child labor is an ugly truth in the us, putting young lives at risk
As the US marks the Labor Holiday on September 4, the ugly truth is that child labor continues to be prevalent in “the land of the free”. Recent federal investigation found children working overnight to clean a Nebraska meatpacking plant, full of razor sharp cutting machines and tools, with caustic chemicals.
Michael Lazzeri, Regional Administrator of the US Department of Labor’s Wage and Hour Division in Chicago, says the ugly truth is that some businesses are still illegally employing young teens and putting their lives at risk. The US Department of Labor, since 2018, has seen a 69 percent rise in children employed in violation of federal child labor laws.
Reports reveal that child labor increased in states where Republican legislators are in majority. A Wisconsin bill banned the phrase “child labor” from state employment statutes, and called for the term to be replaced by “employment of minors”. In Iowa, 14-year-olds are allowed to work in meatpacking plants, and if the youngster gets hurt because of his own negligence, the employer (meatpacker) will be indemnified against civil liability.
And in New Hampshire, Governor Chris Sununu signed into law a bill allowing 14 year-old busboys to clear tables where alcohol is served and expands from 30 to 35 the number of hours 16- and 17-year-olds may work during the school year.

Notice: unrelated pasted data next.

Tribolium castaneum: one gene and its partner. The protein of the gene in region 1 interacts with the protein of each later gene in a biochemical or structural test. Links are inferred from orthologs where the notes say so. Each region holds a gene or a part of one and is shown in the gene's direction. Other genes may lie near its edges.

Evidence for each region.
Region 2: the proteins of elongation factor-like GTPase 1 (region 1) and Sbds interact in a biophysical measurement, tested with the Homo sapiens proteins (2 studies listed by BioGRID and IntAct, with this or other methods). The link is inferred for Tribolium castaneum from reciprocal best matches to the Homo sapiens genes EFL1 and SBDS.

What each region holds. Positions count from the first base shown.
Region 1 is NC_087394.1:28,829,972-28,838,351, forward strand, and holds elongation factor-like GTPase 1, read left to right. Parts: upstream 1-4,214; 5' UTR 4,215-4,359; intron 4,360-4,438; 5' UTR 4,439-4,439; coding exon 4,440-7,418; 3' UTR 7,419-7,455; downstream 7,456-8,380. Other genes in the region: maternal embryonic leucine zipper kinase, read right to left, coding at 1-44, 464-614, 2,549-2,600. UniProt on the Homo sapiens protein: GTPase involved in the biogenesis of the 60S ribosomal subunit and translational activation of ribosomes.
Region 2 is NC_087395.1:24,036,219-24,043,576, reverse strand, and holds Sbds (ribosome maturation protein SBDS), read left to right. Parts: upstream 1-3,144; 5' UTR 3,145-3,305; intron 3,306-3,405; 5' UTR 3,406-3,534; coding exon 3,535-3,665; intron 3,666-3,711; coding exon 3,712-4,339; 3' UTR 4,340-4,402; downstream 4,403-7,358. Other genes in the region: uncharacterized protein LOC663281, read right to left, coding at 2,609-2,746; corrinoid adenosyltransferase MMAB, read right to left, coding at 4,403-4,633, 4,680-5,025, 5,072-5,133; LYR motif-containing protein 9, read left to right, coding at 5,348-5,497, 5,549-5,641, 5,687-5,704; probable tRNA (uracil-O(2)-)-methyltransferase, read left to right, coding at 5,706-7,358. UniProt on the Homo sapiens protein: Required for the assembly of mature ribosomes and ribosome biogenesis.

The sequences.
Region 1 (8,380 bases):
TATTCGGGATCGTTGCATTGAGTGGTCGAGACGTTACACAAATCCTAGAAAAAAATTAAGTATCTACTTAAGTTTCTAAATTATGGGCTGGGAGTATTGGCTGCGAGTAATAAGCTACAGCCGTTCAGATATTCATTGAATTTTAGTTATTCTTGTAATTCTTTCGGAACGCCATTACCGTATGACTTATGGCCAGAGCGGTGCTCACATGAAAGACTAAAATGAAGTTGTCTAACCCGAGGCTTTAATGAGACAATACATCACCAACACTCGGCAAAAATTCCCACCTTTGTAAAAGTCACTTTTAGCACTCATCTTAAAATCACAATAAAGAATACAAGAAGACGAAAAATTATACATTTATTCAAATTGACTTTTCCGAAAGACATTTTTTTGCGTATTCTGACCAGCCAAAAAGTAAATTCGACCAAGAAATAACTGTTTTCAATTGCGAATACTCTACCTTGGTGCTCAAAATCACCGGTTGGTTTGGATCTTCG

Lazzeri believes that hard fought progress made five generations ago to eliminate child labor exploitation is being undone in cities and communities across the United States. The Department of Labor launched an Interagency Task Force to Combat Child Labor Exploitation in February 2023. It brought together federal agencies to improve information sharing, provide outreach and education to the public, and coordinate efforts to advance the health, education, and well-being of children in the US.
The Department also called on the Congress to bolster protections for children and toughen penalties for companies that use child labor, which currently stand at a maximum of just $15,138 per violation. The Labor Department also requested increased funding for its enforcement agencies to investigate child labor cases and to expand outreach to employers, workers’ advocacy groups, schools and other community resources to educate employers and workers on the law.